Traditional diecutting in the bindery has been around for many years. There are many types of diecutting. In this case we are discussing diecutting for the commercial print and light packaging industry. Rotary diecutting is one of those processes that has always given a printed piece a look and vision of class, elegance, function, and, most importantly, higher profit margins for the manufacturer. Diecutting had traditionally been an area of high investment, complex die creation, highly trained operators, and long runs.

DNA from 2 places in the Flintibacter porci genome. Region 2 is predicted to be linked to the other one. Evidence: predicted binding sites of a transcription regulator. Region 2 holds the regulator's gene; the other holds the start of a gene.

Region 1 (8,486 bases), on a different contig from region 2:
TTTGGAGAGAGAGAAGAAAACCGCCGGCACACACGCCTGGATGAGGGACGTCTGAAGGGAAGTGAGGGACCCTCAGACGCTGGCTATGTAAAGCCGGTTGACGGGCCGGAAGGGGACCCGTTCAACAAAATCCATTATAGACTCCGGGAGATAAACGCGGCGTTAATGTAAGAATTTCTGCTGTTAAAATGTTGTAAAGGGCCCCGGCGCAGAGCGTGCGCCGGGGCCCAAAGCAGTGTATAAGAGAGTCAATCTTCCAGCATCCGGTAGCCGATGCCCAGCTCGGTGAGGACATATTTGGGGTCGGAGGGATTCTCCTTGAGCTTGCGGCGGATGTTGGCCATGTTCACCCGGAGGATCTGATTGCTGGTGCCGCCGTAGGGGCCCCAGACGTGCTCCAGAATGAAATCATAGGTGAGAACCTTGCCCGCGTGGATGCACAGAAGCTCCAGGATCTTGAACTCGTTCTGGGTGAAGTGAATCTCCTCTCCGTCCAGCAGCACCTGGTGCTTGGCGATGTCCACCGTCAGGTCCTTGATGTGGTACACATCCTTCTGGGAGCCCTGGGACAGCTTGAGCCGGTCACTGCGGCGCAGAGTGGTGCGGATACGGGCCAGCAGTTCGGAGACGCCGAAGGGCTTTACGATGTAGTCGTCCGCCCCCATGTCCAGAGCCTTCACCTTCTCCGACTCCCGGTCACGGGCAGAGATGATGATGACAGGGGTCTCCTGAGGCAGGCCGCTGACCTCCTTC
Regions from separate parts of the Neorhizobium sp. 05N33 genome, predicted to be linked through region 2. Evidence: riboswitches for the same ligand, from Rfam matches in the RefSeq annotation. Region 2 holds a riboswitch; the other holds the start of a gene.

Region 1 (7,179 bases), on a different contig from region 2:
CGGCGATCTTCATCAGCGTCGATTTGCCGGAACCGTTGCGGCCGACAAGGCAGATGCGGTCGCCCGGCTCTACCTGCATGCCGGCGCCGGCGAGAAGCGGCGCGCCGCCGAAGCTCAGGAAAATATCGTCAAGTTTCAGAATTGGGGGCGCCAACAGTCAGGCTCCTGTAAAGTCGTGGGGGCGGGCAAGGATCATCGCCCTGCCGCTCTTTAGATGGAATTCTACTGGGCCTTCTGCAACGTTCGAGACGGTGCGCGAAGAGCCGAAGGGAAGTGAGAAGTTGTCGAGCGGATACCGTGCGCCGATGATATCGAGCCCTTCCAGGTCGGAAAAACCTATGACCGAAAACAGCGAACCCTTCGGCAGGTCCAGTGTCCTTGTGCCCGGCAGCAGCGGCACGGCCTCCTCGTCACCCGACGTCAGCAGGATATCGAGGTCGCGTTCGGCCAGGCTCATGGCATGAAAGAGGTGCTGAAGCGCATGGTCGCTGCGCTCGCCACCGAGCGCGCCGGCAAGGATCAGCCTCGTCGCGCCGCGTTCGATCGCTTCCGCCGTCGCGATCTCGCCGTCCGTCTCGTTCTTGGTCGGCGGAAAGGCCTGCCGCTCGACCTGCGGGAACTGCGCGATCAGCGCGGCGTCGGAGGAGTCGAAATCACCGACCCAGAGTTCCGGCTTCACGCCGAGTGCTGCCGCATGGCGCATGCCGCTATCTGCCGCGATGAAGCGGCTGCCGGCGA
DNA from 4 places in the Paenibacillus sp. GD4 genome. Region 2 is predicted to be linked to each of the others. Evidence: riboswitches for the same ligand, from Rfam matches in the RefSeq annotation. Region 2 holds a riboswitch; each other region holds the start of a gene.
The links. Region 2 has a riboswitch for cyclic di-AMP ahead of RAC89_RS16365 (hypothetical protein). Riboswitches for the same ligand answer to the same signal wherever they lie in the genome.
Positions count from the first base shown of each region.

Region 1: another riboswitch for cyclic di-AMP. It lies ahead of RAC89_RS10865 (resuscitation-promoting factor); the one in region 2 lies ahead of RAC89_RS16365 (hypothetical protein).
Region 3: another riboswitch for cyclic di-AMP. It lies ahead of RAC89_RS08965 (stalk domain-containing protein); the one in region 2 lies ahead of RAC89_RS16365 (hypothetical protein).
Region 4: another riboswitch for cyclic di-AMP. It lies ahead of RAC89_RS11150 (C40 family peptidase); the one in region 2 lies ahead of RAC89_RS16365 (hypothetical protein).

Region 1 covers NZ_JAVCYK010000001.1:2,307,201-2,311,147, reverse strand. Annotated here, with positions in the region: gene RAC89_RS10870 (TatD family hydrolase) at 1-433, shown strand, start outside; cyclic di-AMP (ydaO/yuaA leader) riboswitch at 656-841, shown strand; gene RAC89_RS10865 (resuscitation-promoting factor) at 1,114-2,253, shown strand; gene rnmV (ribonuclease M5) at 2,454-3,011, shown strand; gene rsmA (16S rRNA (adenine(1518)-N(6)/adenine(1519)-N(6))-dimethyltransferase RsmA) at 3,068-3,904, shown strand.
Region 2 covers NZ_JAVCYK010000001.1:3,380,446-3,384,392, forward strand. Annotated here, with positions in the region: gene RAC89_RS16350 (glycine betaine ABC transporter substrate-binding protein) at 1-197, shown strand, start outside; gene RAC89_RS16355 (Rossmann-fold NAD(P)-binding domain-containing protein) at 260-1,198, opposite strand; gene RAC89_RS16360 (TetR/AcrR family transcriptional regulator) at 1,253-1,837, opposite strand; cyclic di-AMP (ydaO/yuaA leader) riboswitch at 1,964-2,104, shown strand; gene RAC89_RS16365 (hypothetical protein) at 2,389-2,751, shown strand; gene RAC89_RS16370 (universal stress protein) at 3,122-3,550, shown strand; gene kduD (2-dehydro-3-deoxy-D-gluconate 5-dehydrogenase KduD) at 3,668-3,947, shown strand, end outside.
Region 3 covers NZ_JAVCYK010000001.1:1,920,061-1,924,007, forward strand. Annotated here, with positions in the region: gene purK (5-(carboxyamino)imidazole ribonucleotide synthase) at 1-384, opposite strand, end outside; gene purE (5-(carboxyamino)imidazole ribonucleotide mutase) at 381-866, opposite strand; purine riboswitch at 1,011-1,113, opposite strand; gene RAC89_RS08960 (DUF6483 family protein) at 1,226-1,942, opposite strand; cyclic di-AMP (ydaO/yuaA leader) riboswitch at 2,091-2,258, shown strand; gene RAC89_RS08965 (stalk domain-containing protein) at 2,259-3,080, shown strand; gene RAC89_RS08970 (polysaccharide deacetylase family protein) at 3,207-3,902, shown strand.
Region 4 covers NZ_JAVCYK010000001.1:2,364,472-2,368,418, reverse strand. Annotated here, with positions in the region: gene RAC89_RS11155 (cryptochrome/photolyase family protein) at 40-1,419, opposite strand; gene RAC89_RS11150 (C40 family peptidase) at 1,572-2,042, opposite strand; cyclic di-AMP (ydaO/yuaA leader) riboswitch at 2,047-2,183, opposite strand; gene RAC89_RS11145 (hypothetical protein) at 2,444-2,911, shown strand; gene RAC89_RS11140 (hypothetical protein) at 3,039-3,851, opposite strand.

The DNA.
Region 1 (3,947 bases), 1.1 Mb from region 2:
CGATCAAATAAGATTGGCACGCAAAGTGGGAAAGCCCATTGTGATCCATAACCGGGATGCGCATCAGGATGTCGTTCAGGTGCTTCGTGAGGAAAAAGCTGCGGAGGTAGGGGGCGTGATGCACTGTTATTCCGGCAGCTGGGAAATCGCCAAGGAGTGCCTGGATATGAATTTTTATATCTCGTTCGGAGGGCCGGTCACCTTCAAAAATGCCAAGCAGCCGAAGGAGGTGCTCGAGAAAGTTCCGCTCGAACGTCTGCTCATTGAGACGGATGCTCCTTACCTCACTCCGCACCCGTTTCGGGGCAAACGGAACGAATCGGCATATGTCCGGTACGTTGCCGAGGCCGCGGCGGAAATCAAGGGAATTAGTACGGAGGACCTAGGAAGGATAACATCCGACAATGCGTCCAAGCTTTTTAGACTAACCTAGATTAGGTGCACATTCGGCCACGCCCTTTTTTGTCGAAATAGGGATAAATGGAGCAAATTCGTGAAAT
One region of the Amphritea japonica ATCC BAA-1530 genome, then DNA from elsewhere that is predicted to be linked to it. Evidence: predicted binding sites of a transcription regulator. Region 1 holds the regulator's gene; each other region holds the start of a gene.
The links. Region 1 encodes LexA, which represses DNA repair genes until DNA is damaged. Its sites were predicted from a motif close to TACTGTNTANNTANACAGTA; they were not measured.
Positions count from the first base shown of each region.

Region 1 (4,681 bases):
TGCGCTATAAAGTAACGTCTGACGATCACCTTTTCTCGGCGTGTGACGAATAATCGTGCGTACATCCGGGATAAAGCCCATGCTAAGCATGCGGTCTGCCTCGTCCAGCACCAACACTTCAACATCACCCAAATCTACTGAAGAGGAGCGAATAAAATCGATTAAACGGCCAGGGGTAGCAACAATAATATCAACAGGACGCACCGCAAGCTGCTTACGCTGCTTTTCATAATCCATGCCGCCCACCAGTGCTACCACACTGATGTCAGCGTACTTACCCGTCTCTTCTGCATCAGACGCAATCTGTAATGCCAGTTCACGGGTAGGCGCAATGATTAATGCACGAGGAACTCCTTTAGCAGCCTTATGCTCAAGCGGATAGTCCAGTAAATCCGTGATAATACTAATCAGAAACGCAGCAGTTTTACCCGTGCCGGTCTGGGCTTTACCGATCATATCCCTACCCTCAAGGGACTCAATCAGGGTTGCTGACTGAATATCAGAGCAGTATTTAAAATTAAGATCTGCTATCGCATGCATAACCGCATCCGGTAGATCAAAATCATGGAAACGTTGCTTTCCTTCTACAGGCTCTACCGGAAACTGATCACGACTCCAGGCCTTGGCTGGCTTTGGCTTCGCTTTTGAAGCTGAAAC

Today diecutting is getting a makeover. With the advent of digital print devices, shorter runs, fewer skilled operators, tighter margins, and turn-around, diecutting is now entering a new phase of simplicity, with the same qualities of higher-end machines in a small package. New small-format rotary magnetic diecutting units from several manufacturers allow the customer to use magnetic dies from a plethora of sources around the world. Many of the die manufacturers have been making these types of rotary magnetic dies for the flexographic, forms, and packaging industries for years. The dies have been manufactured for runs of hundreds of thousands to millions, depending on the requirements of the run length and substrate. Typically the rotary diecutting was used for webs and flat bed for cut sheet. Cut sheet diecutters are for medium to long runs but are very high in price ($450,000 and up). Older flatbed letterpress devices are typically modified for diecutting but hold mediocre registration, are complex to set up, and many times are unsafe.